In Teaching

Think of students from Kashmir and you would think of stone pelters and agitators. Atleast, that’s what the national media wants us to believe. That’s definitely NOT the case and I saw this first hand.

A few days ago, I was invited to give a guest lecture at Central University of Kashmir. It is one of the 13 newly established central universities in different states of India in 2009.

The Dean of Student Affairs and the Head of Placement was among the audience when I delivered a lecture at the Digital Marketing Summit in Srinagar, Kashmir. Over dinner that evening, Dr.Fayaz come over to me and said he would one day like to invite me over to the MBA department for a lecture. I told him that I’m staying over at Srinagar for two more days and would be happy to come over. I was interested to see what this whole media hulla¬†bulla was all about. He fixed a guest lecture the next day and invited the students from the School of Business Studies and the School of Tourism

My first impression?  It was business as usual. The university was bustling with students and it looked at just like any other busy university life.

Over the one hour session, I spoke on one of my favorite topics: Personal Branding using Digital Medium. I’m a life-long learner of this subject. I noticed that the students from this university are quite bright (only meritorious students are selected). However, because of the unrest in the Kashmir valley, private industries, and multi-national companies are almost non-existent. This meant that there are not many job opportunities and many of the youngsters are forced to seek employment outside the state.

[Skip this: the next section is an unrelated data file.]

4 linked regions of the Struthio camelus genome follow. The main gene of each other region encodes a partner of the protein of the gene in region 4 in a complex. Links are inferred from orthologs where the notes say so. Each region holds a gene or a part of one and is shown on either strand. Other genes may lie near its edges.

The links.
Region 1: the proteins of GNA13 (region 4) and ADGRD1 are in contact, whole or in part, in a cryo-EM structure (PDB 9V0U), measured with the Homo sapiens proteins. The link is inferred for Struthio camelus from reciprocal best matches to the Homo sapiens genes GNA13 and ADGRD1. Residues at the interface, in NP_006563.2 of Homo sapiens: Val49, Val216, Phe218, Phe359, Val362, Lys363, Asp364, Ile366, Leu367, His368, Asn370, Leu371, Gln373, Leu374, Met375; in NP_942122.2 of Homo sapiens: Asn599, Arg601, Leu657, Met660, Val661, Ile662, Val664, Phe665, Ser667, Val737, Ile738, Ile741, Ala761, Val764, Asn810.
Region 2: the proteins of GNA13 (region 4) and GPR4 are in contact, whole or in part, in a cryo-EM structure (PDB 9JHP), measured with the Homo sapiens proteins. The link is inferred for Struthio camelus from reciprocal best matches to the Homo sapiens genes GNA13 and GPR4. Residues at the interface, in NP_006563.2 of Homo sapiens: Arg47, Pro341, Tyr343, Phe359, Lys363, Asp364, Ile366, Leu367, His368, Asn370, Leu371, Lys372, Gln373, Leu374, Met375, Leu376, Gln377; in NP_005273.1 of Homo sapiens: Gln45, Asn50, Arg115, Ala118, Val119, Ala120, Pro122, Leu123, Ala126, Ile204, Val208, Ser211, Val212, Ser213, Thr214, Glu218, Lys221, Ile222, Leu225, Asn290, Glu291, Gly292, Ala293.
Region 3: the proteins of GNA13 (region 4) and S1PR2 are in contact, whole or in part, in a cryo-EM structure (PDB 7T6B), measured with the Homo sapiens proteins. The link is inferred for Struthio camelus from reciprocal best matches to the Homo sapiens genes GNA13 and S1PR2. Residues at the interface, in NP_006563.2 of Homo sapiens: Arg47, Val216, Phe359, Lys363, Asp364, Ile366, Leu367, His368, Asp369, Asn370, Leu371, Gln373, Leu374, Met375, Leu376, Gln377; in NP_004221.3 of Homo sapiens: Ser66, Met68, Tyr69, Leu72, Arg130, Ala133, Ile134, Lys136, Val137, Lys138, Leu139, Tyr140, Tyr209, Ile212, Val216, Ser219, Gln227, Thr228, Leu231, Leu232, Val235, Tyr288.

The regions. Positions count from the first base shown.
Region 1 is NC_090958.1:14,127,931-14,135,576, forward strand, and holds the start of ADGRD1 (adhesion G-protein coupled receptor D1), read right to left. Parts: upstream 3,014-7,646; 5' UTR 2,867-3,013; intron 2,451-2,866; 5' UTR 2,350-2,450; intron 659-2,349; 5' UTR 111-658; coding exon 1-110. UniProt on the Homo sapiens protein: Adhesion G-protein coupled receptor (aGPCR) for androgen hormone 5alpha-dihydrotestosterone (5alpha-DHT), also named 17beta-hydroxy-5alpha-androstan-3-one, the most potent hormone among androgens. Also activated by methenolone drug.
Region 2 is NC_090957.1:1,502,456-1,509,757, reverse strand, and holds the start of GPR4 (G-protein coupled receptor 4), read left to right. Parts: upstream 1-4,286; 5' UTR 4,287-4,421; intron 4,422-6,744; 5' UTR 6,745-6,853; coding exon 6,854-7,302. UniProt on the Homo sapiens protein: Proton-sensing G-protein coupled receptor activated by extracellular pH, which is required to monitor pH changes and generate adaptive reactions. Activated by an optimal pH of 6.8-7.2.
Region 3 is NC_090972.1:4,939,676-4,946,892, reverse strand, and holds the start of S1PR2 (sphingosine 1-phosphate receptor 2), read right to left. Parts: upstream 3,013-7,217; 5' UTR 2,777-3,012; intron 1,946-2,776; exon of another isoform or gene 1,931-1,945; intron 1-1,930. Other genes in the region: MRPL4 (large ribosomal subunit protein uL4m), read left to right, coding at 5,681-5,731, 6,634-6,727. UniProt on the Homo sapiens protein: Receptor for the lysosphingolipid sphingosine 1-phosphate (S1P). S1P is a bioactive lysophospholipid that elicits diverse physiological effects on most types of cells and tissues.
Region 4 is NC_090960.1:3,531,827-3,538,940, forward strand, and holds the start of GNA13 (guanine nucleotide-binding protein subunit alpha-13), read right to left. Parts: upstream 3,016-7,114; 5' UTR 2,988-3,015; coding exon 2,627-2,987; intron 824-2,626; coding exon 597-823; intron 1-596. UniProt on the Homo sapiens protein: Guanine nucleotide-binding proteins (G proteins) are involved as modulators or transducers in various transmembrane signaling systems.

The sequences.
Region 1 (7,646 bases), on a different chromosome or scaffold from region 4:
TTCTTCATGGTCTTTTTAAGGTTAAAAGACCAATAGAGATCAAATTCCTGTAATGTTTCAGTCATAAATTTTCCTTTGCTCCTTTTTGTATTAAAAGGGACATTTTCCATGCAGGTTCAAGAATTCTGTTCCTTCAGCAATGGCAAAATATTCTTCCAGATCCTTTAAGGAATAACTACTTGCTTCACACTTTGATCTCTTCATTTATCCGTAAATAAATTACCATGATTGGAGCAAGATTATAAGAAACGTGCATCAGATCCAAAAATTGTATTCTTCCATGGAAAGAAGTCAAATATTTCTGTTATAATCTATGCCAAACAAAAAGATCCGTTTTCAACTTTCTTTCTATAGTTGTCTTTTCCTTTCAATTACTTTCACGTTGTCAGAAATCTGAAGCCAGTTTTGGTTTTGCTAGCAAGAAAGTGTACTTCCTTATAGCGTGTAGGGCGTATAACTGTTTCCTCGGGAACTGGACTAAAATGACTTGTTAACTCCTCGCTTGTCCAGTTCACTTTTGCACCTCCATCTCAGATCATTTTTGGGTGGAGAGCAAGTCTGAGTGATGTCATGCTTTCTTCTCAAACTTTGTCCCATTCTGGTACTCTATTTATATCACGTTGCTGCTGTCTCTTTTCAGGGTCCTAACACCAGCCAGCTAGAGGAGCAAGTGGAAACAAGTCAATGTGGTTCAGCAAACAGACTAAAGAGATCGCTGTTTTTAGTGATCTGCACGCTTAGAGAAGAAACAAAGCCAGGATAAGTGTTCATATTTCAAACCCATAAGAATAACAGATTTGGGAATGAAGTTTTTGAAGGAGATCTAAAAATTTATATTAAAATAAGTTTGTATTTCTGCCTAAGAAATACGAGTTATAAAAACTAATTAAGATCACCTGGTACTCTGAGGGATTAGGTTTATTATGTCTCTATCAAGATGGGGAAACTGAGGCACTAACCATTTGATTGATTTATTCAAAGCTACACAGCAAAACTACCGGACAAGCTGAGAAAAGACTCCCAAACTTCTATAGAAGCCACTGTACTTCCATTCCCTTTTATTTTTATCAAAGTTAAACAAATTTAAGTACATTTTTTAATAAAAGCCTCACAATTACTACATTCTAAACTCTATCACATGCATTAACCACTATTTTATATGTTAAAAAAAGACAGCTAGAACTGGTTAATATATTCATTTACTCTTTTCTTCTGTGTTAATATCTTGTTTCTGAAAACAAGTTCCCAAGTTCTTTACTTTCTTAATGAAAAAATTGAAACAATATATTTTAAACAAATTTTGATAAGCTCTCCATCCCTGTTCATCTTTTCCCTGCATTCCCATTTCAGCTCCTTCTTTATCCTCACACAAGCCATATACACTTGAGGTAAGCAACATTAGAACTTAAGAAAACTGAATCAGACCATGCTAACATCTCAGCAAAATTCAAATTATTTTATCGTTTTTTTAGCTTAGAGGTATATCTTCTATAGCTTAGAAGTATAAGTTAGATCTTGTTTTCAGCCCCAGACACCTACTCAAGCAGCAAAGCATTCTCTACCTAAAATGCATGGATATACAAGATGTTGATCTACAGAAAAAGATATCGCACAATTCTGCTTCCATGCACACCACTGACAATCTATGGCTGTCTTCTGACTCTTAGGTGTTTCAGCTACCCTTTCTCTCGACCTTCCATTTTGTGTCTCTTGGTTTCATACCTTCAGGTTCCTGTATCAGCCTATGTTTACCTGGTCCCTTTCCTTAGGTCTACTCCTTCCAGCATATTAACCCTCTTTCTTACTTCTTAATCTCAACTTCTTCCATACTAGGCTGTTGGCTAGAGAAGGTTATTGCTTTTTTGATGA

My talk focused on using the digital medium to seek global opportunities. The medium lends itself very well to working on international projects without leaving the city. I was pleasantly surprised that almost all the students were active on social media. I reason why I was surprised is because this is in spite of the fact that the State Government has blocked most of the social networking sites in order to curb the unrest. Students are smart and everyone has figured how to circumvent the Internet ban using VPNs.


I expected a very conservative crowd. But I was pleasantly surprised that the students were very interactive and responsive to questions. Also nice to see that the boys and girls were mingling socially, something that’s a welcome change in a Muslim majority state.

Kudos to the women for being very proactive and very participative.

Kashmir Observer, one of the largest English Dailies in Kashmir, did a coverage of the talk. (please scroll to the second half).